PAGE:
I must have had a look of terror on my face because after class, he caught me in the hallway and said, “I noticed your face when I mentioned that everyone had probably coded something before so I just wanted to tell you, don’t give up. We need more young women in the industry. If you stick with it, I know you can do it. If there’s ever anything I can do to help, I’ll help you.” Those words are the reason I stuck with it and started working on the platform. 

Throughout my short career so far, I’ve been privileged to work with some really amazing people who have taken the time to sit with me and teach me different things. At the job I have now, everyone has been so encouraging and taught me so much. When I have a question, having someone who will not only tell me the best way to do it, but also why it’s the best way is invaluable. It makes me feel like they want me to succeed. Additionally, having a boss who is willing to tell me when I’ve done a good job is also something that means a lot to me. All actions may seem insignificant for the people doing them, but to me, they make all the difference in the world.


 

Peter T. Glass

Program manager, Power Systems Academic Initiative 

The PSAI has been in existence since 1996 under a variety of names. Whatever it’s been called, it was designed with one key mission: to get college students to experience IBM hardware and software.

In support of this was a 2012 reformation of the program, when Systems Technical Training assumed management of the PSAI effort. Since then, PSAI membership has grown from 125 participating colleges and universities to nearly 700 member schools (a 400 percent growth rate). The reason for this explosion in participating academic institutions is that PSAI now offers faculty nearly 100 IBM courses and other courseware from Red Hat, SUSE and Zend. PSAI provides teachers with nearly unlimited access to a high-end POWER cloud for teaching and research purposes.

  Participating students are exposed to the newest IBM courseware and powerful IBM Power Systems servers that provide them with the experience and skills necessary to compete in the workplace. In turn, IBM clients are anxious to hire students that know the IBM i, AIX* and Linux* on POWER* platforms and have used our PSAI cloud to gain valuable experience running applications on Power Systems hardware. 


 

Richie Palma

IBM Power Systems Champion and tech solutions consultant, iTech Solutions Group

We need to remember the people we’re hiring for the next generation are part of the Google generation of very quick learners and tech problem solvers. I see so many companies looking for an RPG developer with a degree and a minimum of five years’ experience writing legacy RPG code on a specific ERP package. You won’t find a younger individual who even thinks about applying for that job.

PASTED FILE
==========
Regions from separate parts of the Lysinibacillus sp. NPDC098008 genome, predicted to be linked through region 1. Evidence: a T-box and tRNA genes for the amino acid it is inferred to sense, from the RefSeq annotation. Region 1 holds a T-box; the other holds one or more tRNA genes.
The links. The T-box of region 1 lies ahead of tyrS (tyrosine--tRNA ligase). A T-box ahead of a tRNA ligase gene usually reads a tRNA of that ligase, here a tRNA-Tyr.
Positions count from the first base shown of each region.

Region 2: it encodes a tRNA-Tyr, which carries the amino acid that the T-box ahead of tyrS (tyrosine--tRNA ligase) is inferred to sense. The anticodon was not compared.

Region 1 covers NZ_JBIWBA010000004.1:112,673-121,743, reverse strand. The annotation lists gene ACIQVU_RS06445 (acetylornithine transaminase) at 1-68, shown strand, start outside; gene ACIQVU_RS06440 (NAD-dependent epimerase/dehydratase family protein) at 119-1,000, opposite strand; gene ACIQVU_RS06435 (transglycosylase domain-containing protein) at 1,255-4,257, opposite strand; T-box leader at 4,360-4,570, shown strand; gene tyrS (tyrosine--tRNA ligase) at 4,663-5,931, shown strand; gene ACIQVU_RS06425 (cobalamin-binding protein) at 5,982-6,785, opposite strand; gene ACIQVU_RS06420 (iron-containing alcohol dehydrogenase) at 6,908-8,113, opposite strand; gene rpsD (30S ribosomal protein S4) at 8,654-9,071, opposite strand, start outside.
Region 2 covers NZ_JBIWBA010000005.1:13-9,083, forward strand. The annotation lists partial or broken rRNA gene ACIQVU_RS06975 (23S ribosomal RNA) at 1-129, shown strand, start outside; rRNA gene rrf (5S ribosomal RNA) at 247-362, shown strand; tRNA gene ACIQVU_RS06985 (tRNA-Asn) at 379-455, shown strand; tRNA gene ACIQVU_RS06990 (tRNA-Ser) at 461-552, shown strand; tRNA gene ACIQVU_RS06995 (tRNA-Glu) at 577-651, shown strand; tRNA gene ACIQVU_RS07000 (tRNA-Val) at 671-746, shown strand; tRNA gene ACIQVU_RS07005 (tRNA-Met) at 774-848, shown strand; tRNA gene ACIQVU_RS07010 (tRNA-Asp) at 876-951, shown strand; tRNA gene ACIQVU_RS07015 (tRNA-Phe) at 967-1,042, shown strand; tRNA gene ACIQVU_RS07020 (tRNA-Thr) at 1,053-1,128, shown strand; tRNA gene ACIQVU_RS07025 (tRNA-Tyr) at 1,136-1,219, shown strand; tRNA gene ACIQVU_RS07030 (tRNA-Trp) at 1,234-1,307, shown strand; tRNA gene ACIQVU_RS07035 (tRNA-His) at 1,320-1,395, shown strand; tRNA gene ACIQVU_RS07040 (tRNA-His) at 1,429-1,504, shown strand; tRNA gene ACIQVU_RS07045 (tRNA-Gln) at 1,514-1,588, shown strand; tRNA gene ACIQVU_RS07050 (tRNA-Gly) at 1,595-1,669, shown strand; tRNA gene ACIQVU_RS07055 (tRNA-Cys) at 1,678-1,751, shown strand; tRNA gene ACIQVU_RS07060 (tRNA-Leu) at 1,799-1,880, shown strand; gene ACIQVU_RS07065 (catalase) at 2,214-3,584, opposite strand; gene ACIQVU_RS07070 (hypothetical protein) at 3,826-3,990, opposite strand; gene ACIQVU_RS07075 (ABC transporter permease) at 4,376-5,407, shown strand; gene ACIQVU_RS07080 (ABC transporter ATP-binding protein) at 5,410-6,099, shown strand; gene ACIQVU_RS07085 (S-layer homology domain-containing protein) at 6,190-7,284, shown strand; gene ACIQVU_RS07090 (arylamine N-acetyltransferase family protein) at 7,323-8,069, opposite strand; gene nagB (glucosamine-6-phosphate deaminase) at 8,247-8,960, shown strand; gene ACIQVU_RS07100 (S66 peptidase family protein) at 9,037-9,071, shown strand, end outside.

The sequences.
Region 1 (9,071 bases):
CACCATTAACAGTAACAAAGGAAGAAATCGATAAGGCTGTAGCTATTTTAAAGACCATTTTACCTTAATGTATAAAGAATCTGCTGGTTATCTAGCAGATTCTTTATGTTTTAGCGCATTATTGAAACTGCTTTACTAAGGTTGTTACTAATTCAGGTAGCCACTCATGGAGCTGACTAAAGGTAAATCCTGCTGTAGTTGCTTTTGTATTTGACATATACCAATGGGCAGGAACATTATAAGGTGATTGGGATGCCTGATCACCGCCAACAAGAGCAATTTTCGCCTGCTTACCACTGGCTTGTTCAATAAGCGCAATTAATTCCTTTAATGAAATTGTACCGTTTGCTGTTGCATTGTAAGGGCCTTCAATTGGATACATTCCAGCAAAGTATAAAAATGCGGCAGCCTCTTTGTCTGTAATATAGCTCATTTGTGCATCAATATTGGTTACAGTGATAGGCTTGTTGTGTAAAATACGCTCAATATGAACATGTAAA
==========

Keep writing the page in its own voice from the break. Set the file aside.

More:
What you can find is a young individual who learned three languages in college and another five in their basement, is moldable and who’s eager to make $42,000 a year. Get them Rational* Developer for i, load up the Open Source PTF group and provide them with an IBM i mentor within the business. You should also allow them to mentor an interested RPG developer who’s been writing code on the platform for decades. You’ll be surprised what that type of cross-pollination of skills can produce for your business. 

The most important thing to remember, though, is that the biggest constraint in the effort to bringing younger people to the platform is giving them a chance. 


 

Kody Robinson

Systems Analyst II, Arkansas Electric Cooperative Corporation

IBM, COMMON and other user groups have done a great job at helping attract younger programmers and admins. It seems like everywhere I go, there are new, young, fresh faces on IBM i. It’s exciting! 

But we, as a community, need to do two things to help push and attract new developers to IBM i. The first is to start pushing that the platform is modern. You can run all these open-source languages on it and interact with so many systems. There’s nothing that you can’t do on it. I promise you can bring in a developer out of school and they can jump right on the platform. 

Secondly, you must have modern code in your shop. No one—and I mean no one—is going to come from a OOP-type language and want to proactively learn RPG III. It was good back in the day, but the cold hard truth is that it’s outdated. Fortunately for us, IBM has nice free-format RPG now that looks just like any other language you can think of. This is crucial to help attract new developers to the platform. 

Bringing new developers and admins to a platform is how a platform survives. IBM, vendors and user groups from all over the world make it easy for Power Systems and IBM i to live a long, flourishing life. We, as a community, need to recognize the importance of this and take time to implement modern practices in our shops. Once we do, we’ll have more developers than we can shake a stick at! 

Jim Utsler, IBM Systems Magazine senior writer, has been covering the technology field for more than a decade. Jim can be reached at jjutsler@provide.net.